Clicker Training

The tigers at Carolina Tiger Rescue are very smart! I dare say they are smarter than my dogs at home. The reason I make this claim is because some of the tigers are clicker trained. Emerson, pictured above and featuring his adorable snaggle tooth, is clicker trained with Lenore, one of the keepers. She called me over the other day to show me another form of enrichment provided to these animals. We don't make them perform or ask them to do anything in return for a meal; clicker training provides human-animal interaction and gives the animal something to be good at. The clicker method is positive reinforcement; the clicker is auditory recognition that the animal does something desirable, and a treat follows the activity as motivation to continue. Emerson is very motivated by chicken ( I personally am more motivated by steak), and he is eager to please when Lenore breaks out the clicker. The clicker she uses is one of those really annoying seat belt clickers children get at the State Fair, the same ones they obnoxiously run around with clicking every chance they get. Lenore only clicks when Emerson does something she wants him to, however, whether it is to sit, to lay down, to go to his station, or to jump up.

Lenore explained to me how simple the commands must be in order for the tiger to understand and follow them. Simple variations such as body language, tone, and inflection from the person can confuse the animal. Emerson is so quick and so tolerant. He followed every command with little distraction even though I was standing right next to him (he has not had an audience before). The goal is for Emerson to not only follow his training, but to introduce commands that will allow the keeper more access to the animal through the fence to observe and treat an animal if necessary. For example, Emerson has learned to show his paw to Lenore, which is useful if he were to be limping. He can also bow his head for bug repellent to be sprayed on his ears. Unfortunately, Emerson hates men with beards, so the clicker training is also a way to begin introducing other people to him.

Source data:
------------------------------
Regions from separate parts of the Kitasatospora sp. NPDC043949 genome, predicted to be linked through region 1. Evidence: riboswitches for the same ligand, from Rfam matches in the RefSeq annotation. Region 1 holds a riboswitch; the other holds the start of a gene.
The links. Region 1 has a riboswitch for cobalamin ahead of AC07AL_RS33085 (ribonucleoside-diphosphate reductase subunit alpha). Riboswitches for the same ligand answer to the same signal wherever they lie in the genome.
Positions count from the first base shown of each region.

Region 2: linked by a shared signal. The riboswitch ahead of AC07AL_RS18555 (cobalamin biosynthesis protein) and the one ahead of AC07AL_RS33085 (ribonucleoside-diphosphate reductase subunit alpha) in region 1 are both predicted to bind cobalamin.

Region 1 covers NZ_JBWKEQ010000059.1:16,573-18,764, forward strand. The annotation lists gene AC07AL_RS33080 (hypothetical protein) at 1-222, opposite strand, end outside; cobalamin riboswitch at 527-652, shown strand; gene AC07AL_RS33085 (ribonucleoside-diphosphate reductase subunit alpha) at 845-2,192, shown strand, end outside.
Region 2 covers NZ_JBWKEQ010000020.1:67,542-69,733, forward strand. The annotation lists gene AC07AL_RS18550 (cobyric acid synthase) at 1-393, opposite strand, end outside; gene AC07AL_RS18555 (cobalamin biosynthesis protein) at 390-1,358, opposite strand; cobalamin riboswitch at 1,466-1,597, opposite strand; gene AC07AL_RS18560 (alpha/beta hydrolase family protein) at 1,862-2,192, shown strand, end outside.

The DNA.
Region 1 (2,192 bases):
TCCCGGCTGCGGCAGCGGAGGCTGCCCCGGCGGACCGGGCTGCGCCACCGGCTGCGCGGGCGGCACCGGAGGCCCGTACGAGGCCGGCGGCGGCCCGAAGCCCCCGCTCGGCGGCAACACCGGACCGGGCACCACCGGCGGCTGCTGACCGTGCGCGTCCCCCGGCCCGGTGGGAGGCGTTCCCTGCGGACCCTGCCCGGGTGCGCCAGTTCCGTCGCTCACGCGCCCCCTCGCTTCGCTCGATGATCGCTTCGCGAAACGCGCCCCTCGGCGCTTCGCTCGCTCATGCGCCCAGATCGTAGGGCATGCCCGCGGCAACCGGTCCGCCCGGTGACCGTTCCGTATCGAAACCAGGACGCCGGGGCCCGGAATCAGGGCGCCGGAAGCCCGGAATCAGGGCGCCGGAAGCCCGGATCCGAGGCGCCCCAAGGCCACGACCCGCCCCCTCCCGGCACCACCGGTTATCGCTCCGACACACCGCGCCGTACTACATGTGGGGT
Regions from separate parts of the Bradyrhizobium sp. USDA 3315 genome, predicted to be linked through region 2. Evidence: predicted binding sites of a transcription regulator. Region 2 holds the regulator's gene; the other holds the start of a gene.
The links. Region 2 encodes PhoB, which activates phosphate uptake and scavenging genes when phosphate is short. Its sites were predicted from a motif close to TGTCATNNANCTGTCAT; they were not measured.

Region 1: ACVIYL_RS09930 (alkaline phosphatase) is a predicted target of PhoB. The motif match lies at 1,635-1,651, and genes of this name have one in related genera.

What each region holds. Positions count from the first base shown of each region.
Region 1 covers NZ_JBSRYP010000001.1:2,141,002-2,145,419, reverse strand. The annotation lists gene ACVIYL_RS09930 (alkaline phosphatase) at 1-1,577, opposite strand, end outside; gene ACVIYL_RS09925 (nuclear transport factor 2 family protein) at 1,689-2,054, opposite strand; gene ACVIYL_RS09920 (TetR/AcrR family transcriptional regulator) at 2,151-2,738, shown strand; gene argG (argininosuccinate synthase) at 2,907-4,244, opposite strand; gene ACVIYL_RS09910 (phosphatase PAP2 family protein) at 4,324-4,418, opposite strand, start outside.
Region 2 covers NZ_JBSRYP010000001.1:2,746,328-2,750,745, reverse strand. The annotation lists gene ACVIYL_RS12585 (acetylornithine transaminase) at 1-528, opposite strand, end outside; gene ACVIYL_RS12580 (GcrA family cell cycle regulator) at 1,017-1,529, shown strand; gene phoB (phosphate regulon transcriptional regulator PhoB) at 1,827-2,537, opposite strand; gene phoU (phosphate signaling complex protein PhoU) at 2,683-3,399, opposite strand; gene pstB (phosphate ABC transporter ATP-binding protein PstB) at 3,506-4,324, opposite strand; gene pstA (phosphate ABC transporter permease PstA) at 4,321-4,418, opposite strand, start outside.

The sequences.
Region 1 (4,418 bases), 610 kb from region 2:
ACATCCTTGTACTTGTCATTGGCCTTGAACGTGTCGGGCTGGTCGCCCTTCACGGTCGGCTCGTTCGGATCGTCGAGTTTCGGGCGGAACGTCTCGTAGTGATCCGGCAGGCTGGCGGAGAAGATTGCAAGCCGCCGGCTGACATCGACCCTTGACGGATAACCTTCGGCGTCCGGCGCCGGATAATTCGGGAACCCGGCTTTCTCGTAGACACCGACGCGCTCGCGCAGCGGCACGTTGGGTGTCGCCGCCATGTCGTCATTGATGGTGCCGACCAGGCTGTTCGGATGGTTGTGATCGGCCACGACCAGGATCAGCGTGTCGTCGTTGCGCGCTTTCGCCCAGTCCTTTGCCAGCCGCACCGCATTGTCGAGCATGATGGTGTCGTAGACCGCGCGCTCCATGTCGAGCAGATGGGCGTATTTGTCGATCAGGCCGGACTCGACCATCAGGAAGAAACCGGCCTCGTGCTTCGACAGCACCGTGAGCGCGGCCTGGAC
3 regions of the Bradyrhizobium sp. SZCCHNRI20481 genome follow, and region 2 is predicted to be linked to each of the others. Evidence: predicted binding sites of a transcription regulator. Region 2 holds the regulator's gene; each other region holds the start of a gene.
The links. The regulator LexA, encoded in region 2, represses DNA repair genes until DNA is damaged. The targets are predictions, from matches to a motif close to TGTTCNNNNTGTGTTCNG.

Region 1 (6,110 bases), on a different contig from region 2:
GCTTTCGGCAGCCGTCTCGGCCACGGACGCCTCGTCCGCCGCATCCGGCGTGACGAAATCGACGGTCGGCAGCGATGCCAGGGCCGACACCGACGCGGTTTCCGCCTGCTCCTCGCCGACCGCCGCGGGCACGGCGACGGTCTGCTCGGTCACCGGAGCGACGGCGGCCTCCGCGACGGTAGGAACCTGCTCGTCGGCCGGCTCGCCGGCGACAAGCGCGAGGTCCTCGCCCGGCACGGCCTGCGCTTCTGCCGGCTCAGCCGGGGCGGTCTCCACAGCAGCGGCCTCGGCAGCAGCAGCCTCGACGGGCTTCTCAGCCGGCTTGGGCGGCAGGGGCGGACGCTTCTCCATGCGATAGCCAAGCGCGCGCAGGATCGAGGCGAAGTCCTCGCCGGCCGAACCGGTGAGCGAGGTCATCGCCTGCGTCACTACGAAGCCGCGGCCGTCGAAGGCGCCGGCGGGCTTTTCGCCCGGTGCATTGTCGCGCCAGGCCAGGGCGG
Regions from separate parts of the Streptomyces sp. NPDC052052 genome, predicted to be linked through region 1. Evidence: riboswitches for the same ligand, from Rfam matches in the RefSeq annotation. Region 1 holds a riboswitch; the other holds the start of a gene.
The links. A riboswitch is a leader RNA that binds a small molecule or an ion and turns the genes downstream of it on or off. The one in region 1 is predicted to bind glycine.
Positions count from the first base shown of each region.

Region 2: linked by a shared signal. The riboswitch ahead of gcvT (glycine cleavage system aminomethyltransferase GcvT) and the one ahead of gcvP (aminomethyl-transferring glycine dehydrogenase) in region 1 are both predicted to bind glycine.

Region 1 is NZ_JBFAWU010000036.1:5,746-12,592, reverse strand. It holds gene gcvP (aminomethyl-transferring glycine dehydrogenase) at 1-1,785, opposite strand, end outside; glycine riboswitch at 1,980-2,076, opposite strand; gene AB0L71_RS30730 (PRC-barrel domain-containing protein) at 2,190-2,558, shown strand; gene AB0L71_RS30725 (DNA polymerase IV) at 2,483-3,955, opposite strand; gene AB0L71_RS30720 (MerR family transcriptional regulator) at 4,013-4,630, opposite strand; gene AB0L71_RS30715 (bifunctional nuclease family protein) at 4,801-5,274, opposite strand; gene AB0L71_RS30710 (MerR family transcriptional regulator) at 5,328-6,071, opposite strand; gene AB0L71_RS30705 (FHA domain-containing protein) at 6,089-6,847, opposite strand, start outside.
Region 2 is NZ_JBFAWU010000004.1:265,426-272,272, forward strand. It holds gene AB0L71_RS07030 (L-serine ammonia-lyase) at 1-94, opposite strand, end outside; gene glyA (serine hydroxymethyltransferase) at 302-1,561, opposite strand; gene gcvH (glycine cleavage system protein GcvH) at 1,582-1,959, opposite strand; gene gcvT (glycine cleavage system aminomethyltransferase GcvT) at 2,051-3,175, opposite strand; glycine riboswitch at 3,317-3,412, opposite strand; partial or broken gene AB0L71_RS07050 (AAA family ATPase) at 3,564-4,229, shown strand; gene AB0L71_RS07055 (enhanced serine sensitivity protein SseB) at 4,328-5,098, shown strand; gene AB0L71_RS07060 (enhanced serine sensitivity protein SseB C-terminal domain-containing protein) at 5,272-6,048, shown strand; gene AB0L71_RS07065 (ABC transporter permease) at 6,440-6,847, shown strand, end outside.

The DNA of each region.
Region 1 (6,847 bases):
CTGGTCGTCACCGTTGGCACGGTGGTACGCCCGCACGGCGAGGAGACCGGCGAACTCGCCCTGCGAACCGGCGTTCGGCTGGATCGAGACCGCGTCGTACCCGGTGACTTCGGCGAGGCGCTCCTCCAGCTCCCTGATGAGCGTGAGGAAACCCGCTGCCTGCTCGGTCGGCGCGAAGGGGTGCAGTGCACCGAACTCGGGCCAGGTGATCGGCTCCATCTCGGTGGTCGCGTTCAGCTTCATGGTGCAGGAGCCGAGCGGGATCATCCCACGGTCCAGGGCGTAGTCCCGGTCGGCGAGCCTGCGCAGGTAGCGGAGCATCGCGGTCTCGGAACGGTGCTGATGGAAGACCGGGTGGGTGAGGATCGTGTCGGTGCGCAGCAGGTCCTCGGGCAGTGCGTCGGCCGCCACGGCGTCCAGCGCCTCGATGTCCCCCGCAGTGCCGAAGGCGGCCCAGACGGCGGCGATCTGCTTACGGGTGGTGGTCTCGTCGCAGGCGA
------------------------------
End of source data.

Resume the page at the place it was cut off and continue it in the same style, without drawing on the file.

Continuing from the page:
Emerson is following Lenore's commands in these photos, and the commands are one-world requests such as "stand," "paw," or "station." He knows what to do and follows through immediately, never taking his eyes off of Lenore. She immediately clicks when he has done something right, and the treat follows. These training sessions provide alleviation from boredom and strengthen the bonds between man and animal. When Emerson has eaten all the chicken, Lenore lets him lick the bowl clean:

The keepers at Carolina Tiger Rescue do clicker training almost every day with their animals (even some of the small cats), though not all of the animals are clicker trained. Rajaji is one of the tigers that has recently begun his clicker training, and he will definitely benefit from it. He is the first tiger visitors see on the tours, and he is usually very friendly. However, in the mornings during feeding time he gets quite agitated if you look at him too long once he's got his chicken (I'm like that with my steak). Rajaji can go from a sweet chuffle and a hello moan to a menacing roar, as was perfectly captured by my camera:

Had I been one of those annoying kids at the State Fair with a clicker, I would NOT have clicked it at him. And yes, I jumped.